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2008 Redskins: Stuck in the muddled middle

2008 Redskins: Stuck in the muddled middle

A lot of things about the Washington Redskins will be different in 2008. There is the new head coach in Jim Zorn and a new offensive coordinator in Sherman Smith bringing in a new offense. The West Coast scheme has a new approach, increasing the emphasis on passing and utilizing less of the power running game that Joe Gibbs preferred.

There is a new defensive coordinator in Greg Blache. By and large he will take the "if it ain't broke, don't fix it" approach, keeping the same basic scheme that Gregg Williams used to bring three top-10 performances in the last four years. But Blache is certain to put his own stamp on the defense and there will be differences, most of which will be unveiled starting Thursday night in the Meadowlands.

There are a lot of new players, 15 of them to be exact. Ten of them were drafted as 100% of the team's draft class made the final cut.

But for all the change, things will look very familiar when the team takes the field in Giants Stadium. Of all of those new players, only defensive end Jason Taylor is slated to start, and he might not due to a sprained knee. Rookie Durant Brooks will be handling the punting duties. Stephon Heyer will start at right tackle in place of Jon Jansen, but Heyer started there the last five games of 2007, so that's nothing new.

So what will all of this change add up to in 2008?

The best-case scenario has the team grasping the new offense quickly and getting up to a reasonable level of proficiency in a hurry. Clinton Portis and Ladell Betts keep things rolling on the ground while Jason Campbell fine tunes his game. Malcolm Kelly and Devin Thomas get into the act by Halloween given the Redskins the deepest, most versatile receiving corps in the game.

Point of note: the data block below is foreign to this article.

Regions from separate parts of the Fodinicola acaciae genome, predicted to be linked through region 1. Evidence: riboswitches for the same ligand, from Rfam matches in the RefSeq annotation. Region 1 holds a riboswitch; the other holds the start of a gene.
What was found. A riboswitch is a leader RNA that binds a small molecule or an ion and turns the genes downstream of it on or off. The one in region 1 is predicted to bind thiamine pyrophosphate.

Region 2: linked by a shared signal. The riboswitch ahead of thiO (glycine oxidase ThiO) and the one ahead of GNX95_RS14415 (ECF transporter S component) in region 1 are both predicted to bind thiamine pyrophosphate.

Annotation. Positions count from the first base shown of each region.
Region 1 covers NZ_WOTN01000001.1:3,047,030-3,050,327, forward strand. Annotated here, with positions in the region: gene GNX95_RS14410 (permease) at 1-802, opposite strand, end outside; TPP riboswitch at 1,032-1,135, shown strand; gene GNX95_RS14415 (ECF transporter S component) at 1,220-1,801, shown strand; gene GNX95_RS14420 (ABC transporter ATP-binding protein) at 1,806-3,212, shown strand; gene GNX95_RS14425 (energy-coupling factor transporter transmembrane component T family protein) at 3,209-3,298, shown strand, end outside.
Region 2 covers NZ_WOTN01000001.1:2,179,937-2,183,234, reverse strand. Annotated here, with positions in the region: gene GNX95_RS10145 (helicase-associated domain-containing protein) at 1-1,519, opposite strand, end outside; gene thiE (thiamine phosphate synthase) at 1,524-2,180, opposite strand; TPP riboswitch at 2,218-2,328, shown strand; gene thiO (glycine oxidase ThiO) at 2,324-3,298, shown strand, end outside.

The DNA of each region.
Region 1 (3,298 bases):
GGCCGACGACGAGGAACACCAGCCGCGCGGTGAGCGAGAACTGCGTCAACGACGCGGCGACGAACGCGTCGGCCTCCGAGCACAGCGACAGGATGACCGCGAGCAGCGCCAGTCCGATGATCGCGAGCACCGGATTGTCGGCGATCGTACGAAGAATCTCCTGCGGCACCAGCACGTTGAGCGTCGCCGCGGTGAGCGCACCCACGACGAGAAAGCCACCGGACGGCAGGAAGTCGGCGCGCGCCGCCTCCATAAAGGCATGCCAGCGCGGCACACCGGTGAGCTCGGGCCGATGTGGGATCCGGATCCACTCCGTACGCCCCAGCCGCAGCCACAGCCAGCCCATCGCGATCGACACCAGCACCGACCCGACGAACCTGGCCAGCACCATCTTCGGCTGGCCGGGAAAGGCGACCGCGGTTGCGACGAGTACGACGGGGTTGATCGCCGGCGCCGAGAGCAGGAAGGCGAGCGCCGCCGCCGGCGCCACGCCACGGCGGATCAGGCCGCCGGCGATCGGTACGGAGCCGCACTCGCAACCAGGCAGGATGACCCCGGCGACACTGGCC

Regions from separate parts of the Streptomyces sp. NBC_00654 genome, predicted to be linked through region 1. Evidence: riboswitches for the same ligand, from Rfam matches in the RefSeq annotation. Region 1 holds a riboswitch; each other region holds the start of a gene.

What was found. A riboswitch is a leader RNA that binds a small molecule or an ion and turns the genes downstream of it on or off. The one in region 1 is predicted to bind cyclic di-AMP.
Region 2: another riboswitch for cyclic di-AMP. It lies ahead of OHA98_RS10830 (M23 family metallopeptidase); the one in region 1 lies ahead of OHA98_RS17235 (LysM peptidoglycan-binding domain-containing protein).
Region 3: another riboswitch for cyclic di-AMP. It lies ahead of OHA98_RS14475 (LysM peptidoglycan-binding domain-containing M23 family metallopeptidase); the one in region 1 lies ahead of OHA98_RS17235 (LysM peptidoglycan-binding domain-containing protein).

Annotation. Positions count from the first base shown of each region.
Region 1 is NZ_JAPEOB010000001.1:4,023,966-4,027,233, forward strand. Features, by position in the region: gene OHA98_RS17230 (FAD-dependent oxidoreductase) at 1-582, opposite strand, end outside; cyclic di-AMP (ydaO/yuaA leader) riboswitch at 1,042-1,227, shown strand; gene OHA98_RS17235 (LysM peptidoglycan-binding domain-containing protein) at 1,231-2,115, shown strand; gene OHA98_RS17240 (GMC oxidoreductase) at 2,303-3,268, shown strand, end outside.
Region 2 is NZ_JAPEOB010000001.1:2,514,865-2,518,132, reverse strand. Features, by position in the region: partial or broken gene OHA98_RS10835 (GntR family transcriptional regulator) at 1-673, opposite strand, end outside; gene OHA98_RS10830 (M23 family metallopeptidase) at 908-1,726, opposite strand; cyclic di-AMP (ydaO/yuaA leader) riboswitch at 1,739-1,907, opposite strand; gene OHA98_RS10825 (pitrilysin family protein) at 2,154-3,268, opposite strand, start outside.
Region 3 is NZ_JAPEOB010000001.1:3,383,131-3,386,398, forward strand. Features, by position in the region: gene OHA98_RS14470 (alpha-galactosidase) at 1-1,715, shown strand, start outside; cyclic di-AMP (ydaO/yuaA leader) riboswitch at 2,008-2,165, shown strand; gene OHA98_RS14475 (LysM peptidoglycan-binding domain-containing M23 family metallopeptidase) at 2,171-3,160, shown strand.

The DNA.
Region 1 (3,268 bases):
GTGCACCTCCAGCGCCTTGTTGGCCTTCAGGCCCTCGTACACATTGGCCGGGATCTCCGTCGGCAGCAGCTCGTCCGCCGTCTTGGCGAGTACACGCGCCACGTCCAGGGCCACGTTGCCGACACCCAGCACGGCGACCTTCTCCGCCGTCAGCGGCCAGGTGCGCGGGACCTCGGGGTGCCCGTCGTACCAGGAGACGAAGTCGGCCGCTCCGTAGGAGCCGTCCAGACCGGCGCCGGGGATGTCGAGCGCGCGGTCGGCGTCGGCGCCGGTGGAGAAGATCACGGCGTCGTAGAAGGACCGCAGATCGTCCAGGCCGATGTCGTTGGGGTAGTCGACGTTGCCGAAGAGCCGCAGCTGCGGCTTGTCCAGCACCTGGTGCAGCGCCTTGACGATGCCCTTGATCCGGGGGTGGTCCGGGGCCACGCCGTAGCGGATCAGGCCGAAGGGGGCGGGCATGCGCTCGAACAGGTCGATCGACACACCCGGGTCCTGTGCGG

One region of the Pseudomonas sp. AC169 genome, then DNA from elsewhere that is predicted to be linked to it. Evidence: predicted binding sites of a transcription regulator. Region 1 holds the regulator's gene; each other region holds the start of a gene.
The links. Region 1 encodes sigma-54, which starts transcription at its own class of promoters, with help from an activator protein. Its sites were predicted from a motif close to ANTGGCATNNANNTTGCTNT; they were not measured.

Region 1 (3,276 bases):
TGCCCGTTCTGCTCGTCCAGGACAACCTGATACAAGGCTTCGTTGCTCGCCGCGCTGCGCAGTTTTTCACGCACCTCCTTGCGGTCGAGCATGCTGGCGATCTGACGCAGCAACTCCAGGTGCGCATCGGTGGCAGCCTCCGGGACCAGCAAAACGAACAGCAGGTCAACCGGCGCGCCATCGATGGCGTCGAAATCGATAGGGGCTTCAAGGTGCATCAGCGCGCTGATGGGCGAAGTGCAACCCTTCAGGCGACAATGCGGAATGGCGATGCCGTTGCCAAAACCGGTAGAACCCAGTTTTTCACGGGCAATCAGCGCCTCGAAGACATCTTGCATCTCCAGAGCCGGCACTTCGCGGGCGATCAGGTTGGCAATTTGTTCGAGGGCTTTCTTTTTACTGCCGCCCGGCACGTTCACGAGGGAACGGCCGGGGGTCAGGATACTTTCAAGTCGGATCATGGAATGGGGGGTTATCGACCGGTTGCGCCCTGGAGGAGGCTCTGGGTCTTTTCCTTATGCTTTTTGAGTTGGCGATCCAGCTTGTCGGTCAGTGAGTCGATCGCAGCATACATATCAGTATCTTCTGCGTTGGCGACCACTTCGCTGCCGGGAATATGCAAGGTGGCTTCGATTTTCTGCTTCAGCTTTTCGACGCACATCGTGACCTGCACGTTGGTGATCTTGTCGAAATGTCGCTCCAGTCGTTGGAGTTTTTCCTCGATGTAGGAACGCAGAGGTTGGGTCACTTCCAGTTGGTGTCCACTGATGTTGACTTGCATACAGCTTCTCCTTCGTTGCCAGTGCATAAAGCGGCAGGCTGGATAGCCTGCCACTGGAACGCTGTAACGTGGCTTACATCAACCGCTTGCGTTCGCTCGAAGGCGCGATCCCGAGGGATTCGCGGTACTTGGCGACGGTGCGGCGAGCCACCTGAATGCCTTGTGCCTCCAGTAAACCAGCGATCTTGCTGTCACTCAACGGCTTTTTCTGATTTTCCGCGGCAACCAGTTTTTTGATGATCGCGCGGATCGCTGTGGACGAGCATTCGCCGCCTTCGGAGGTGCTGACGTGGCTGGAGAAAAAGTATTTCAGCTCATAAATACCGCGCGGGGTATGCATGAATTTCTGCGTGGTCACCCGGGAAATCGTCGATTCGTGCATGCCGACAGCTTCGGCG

The Taylor-Andre Carter defensive end tandem becomes one of the most feared in the league. The added pressure on the opposing quarterback leads to the defense getting takeaways by the bucket, setting up a lot of confidence-building short drives by the offense.

The Redskins stay reasonably healthy and Zorn is portrayed by the media as a quirky genius. They pull off a few upsets, win most of the games that they should win, and finish 10-6. They win a Wild Card playoff game and go into 2009 as a team on the rise.

The worst-case scenario has the team being out of synch offensively from the get-go. With little threat of the pass, opposing teams crowd the line of scrimmage and Portis and Betts can't get untracked. The defense holds its own early in most games but the same fourth-quarter collapses we have seen too many of over the past several years persist because the offense can't put away the opposition.

The Skins suffer a few key injuries and Zorn is portrayed by the media as being in over his head. They go 1-5 in the tough NFC East and stumble to a 6-10 record.

And so it goes. For all that is new and different about this team, the Redskins remain where they have been for the past 15 years. They are in the muddled middle of the NFL. They could have a few things go right and get a fifth or sixth playoff seed. Or some things could go wrong and they could be picking fifth or sixth in the '09 draft.

Given that, it says here that the Redskins will go 8-8 this year. They will start off reasonably well as opposing teams see Zorn's version of the WCO for the first time. Let's say 3-2 in the first five games, winning the home contests and pulling a road upset against one of the division foes.

Once the other teams have enough on film to counter Zorn's schemes things will get tougher. They stumble somewhat against what should be a soft spot in the schedule, going 1-2 against the Rams, Browns, and Lions.

Standing 4-4 at midseason, their play improves but the opposition gets tougher and they go 1-3 while facing four 2007 playoff teams in Pittsburgh, Dallas, Seattle and the Giants.

In a script familiar to Redskins fans, they have a good December, going 3-1 to finish off the season.

It's possible that 8-8 will get them into the playoffs in the NFC. The way things worked out last year, the Redskins could have lost to Dallas in that last game and they still would have been the sixth seed at 8-8.

Still, the playoffs are an unlikely destination for the 2008 Redskins. They will go into 2009 still in search of the keys to breaking out of the mediocre NFL pack.

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Need to Know: Quarterbacks win championships and other lessons for the Redskins

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Need to Know: Quarterbacks win championships and other lessons for the Redskins

Here is what you need to know on this Monday, January 22, 51 days before NFL free agency starts.

Timeline  

Days until:

—NFL franchise tag deadline (3/6) 43
—NFL Draft (4/26) 94
—2018 NFL season starts (9/9) 230